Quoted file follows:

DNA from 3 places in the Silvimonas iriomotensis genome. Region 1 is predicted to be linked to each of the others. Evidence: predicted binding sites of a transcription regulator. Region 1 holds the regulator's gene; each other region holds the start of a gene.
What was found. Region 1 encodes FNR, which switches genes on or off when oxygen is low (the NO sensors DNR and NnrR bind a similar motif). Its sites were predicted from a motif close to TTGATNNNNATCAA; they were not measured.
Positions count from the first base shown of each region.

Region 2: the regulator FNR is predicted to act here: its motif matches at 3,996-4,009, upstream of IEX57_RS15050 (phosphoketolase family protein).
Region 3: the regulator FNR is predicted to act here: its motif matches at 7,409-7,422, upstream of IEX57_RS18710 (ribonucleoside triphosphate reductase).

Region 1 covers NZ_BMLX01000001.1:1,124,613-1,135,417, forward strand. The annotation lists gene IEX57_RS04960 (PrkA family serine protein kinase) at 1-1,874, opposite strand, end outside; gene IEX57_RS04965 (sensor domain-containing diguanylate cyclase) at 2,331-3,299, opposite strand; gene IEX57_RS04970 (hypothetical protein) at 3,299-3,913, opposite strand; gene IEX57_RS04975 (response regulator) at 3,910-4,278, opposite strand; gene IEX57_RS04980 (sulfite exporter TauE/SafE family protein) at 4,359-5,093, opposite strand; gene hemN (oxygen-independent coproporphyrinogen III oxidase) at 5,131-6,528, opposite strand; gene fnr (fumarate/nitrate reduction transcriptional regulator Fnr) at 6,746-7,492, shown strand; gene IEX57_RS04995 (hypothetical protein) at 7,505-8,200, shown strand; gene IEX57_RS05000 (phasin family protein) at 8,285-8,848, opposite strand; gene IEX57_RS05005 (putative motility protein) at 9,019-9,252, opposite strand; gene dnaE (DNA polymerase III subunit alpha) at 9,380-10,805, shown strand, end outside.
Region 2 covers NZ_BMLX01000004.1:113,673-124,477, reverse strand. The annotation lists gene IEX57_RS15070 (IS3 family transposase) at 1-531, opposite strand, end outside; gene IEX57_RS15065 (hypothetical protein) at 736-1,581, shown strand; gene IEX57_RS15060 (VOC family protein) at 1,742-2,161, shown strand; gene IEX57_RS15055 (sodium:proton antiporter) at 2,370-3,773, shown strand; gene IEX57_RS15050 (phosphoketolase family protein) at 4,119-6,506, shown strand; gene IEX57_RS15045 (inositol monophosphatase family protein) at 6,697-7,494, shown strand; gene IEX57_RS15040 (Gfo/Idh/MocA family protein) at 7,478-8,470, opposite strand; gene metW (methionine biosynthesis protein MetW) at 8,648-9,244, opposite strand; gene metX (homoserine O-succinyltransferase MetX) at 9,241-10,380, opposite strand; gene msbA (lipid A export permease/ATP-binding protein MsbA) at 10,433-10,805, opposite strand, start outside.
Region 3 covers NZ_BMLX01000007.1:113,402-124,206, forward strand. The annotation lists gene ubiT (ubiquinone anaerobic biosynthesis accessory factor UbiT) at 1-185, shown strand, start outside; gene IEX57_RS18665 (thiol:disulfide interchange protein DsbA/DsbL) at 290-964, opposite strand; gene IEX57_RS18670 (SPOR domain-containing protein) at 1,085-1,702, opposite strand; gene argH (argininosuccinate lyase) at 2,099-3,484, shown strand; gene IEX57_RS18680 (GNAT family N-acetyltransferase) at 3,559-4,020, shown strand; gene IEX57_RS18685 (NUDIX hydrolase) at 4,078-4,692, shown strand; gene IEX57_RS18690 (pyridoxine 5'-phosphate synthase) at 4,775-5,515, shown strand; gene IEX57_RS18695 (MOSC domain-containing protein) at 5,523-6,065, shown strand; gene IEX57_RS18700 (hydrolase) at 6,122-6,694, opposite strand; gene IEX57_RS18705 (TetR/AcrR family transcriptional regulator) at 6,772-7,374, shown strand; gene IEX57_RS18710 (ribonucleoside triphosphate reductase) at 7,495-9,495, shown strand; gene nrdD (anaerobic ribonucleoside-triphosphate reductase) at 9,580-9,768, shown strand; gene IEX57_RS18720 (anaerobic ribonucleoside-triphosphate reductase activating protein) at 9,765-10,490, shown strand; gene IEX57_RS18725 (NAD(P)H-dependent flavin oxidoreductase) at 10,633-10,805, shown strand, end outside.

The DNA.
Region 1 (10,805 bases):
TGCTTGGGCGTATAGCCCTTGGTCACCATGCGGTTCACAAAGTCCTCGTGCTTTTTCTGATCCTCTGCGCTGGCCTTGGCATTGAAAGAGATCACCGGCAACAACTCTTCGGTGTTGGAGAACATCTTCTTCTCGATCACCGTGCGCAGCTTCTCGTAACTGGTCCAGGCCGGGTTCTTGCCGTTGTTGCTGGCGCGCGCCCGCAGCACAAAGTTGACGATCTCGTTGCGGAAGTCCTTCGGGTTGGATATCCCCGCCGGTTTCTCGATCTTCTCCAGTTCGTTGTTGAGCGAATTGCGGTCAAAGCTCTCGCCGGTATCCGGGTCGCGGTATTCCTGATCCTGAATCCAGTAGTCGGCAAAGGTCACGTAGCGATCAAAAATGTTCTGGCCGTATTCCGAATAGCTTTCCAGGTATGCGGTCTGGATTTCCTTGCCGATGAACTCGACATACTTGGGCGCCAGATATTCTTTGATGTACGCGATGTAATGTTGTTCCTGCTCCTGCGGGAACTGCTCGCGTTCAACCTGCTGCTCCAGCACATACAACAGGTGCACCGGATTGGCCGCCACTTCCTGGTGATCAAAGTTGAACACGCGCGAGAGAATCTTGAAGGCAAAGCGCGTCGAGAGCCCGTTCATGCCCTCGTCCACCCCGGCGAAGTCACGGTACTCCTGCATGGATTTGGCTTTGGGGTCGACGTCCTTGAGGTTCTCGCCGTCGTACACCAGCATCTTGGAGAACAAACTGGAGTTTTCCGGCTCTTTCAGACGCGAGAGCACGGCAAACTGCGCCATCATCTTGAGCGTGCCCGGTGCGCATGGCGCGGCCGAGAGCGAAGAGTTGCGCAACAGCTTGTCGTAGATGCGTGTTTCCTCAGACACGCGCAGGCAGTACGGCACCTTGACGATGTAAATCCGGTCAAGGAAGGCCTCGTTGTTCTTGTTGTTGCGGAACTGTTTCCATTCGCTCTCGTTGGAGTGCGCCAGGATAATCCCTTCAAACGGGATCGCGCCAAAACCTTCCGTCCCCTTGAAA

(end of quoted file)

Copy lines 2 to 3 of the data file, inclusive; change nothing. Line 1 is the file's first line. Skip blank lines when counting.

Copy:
What was found. Region 1 encodes FNR, which switches genes on or off when oxygen is low (the NO sensors DNR and NnrR bind a similar motif). Its sites were predicted from a motif close to TTGATNNNNATCAA; they were not measured.
Positions count from the first base shown of each region.